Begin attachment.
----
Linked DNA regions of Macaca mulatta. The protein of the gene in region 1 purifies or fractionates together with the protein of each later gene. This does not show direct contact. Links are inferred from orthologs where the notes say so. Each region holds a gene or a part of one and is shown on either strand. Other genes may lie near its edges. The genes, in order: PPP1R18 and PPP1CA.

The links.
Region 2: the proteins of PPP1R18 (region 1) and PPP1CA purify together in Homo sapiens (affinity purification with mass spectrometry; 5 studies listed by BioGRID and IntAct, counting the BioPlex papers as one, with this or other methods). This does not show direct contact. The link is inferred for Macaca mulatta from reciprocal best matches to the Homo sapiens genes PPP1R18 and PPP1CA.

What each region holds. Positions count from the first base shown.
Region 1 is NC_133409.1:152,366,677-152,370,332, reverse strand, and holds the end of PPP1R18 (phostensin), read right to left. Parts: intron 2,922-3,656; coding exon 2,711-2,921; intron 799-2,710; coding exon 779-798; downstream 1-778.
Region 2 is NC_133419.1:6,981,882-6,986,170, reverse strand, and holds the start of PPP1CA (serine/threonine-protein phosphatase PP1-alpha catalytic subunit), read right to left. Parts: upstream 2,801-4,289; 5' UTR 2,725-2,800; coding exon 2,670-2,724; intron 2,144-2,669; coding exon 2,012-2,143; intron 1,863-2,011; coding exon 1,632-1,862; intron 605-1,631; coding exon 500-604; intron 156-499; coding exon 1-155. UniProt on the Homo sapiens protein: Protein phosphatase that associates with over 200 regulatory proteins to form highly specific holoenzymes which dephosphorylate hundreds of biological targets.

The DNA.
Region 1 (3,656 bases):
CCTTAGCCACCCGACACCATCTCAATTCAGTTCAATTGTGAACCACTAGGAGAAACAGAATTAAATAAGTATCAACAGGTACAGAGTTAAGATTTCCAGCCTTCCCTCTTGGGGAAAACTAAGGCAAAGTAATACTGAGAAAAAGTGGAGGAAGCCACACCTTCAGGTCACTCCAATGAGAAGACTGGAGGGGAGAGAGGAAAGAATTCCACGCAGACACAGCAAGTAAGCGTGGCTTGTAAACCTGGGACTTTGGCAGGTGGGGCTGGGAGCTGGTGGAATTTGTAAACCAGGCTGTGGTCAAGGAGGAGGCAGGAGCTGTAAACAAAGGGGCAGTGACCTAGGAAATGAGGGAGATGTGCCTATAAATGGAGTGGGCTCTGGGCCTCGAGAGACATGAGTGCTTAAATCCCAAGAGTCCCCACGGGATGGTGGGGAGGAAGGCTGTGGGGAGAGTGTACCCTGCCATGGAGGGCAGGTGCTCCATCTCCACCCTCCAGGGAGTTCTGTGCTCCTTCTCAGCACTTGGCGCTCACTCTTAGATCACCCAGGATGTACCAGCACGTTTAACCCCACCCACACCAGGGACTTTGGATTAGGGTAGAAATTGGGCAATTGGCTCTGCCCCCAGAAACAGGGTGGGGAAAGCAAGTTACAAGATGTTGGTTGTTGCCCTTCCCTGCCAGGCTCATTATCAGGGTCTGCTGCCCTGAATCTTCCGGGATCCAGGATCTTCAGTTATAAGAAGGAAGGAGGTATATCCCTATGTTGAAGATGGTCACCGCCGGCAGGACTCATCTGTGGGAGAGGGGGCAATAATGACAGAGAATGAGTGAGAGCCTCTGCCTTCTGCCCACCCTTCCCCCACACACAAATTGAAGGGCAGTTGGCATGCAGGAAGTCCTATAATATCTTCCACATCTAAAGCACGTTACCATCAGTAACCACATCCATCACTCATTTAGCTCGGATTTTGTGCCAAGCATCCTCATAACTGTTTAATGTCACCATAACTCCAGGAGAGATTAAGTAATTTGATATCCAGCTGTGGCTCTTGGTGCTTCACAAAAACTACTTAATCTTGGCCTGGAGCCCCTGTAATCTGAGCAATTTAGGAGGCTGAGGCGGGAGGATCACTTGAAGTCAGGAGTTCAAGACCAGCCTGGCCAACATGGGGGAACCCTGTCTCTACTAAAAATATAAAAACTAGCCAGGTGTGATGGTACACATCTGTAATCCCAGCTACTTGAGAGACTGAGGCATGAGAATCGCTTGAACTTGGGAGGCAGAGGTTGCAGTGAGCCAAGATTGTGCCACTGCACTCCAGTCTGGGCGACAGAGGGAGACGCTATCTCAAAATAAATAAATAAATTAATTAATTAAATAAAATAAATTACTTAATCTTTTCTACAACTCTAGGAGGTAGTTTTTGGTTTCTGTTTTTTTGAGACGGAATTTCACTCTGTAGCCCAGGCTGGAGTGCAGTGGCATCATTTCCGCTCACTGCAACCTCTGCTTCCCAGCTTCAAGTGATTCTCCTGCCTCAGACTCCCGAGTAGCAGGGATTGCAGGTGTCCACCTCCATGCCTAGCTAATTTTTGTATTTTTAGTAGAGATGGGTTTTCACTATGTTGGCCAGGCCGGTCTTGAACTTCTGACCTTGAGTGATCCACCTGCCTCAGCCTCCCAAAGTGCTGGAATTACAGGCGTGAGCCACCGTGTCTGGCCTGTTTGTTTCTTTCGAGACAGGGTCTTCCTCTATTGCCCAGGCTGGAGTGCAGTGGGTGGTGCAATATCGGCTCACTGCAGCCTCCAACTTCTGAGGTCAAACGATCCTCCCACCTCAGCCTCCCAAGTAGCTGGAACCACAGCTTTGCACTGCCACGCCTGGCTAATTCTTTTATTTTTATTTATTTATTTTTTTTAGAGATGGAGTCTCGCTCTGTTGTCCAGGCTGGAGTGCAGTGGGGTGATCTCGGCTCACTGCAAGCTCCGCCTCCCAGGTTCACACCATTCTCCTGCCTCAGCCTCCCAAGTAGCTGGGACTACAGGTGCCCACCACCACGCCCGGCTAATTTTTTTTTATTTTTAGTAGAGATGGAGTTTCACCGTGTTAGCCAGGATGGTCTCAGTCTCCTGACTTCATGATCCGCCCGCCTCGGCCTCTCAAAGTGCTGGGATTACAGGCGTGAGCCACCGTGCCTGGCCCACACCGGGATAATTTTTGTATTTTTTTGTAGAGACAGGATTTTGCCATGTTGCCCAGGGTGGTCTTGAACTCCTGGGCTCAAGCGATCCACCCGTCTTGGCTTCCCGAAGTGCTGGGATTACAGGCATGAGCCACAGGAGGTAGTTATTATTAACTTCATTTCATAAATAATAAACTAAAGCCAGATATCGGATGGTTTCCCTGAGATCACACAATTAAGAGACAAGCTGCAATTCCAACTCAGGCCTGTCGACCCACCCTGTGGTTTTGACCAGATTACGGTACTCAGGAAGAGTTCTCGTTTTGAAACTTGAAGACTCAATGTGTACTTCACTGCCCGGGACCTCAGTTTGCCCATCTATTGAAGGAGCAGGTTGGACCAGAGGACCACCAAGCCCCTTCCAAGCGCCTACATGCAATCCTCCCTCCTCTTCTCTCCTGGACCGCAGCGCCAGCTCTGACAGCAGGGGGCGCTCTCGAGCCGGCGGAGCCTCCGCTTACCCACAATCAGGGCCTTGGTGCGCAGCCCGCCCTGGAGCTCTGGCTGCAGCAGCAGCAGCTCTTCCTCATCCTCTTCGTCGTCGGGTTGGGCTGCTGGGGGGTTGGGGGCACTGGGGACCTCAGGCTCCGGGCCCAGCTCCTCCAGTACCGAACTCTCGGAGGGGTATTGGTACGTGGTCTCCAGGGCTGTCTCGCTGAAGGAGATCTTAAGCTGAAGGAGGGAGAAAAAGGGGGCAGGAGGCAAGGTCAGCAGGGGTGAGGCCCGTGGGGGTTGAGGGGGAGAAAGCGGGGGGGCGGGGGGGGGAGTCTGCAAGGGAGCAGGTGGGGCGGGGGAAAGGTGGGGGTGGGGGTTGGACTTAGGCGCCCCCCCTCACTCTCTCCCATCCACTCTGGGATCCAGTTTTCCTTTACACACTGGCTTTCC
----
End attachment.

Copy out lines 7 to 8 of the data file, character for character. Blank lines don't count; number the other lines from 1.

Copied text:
The DNA.
Region 1 (3,656 bases):